Summary and Analysis
Benedick asks Margaret to find Beatrice for him, and they exchange quips that have sexual overtones. Left alone, Benedick tries the song he has written for Beatrice, admitting that writing poetry is really beyond him.
Beatrice comes to him, curious about his challenge to Claudio. He says he is waiting for Claudio's response and quickly changes the conversation, asking her which of his "bad parts" she first fell in love with. She answers "for them all together" and asks him which "good parts" of her he first loved. They continue in this playful conversation until Ursula arrives, summoning Beatrice to her uncle. She tells them about Don John's plot, which misled both Don Pedro and Claudio. Benedick goes with them.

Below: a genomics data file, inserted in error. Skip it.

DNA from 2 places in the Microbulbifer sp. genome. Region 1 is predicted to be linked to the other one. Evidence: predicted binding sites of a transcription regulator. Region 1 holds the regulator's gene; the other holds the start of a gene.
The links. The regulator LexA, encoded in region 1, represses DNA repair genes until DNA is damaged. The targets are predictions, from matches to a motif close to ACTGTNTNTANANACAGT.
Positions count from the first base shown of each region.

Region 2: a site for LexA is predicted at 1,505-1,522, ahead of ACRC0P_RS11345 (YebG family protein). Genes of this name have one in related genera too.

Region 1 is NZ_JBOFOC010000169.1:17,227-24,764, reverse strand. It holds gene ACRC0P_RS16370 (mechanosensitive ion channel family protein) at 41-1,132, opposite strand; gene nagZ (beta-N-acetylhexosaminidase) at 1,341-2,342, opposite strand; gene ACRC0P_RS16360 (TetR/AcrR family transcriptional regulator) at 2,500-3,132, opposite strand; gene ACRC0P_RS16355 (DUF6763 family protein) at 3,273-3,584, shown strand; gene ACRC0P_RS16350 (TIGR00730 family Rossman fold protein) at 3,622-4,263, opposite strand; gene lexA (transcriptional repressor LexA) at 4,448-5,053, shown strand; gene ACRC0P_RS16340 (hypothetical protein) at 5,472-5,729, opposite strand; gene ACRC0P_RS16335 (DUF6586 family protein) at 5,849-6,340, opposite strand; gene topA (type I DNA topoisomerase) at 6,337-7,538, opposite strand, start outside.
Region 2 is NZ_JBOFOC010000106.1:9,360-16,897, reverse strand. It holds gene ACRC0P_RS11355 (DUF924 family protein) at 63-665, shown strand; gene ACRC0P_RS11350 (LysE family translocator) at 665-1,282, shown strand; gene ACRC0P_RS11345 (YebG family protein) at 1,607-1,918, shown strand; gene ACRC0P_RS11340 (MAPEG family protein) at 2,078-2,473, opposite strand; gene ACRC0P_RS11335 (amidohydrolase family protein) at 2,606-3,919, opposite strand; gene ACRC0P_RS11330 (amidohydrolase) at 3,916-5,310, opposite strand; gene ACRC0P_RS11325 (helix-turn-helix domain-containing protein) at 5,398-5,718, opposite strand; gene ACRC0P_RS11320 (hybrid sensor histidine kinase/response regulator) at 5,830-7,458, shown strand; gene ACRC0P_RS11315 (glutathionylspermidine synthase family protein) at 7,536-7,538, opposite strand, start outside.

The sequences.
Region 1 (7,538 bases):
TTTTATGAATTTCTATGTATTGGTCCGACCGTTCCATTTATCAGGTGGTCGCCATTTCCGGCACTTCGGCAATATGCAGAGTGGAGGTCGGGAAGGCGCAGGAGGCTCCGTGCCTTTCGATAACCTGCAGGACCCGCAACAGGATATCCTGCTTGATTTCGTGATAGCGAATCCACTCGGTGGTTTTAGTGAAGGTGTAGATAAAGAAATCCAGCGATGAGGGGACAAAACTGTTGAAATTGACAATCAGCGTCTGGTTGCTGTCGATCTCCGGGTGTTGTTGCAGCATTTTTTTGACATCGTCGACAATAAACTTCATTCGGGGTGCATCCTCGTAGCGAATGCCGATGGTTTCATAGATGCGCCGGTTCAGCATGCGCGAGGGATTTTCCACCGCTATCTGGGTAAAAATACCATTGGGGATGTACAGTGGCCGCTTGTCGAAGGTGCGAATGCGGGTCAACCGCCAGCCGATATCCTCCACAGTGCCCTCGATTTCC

Margaret again shows herself to be a young woman with outspoken sexual attitudes, consistent with earlier exchanges with Hero and with Beatrice, and consistent with her unintentional involvement in Borachio's deception. We don't know whether Leonato has talked with her yet as a result of the preceding scene.
Beatrice and Benedick resume their earlier style of playful banter, simultaneously admitting and denying their love. Notice the difference in their use of the pronoun you/thou: Benedick now addresses her with the more intimate "thee" and "thou," while Beatrice remains slightly more remote with "you." Her responses to Benedick's openness about love are still guarded and tentative, probably because she has been hurt by him before and doesn't know whether his love is genuine this time.
Beatrice and Benedick finally learn that Don John was at the root of the denunciation of Hero, letting Borachio set up the window scene with Margaret. So Benedick confirms his initial reaction, and Beatrice must recognize that Benedick was right in his defense of Claudio and Don Pedro. Recognizing how Claudio and Don Pedro have been tricked may help her accept Claudio as a future kinsman in marriage.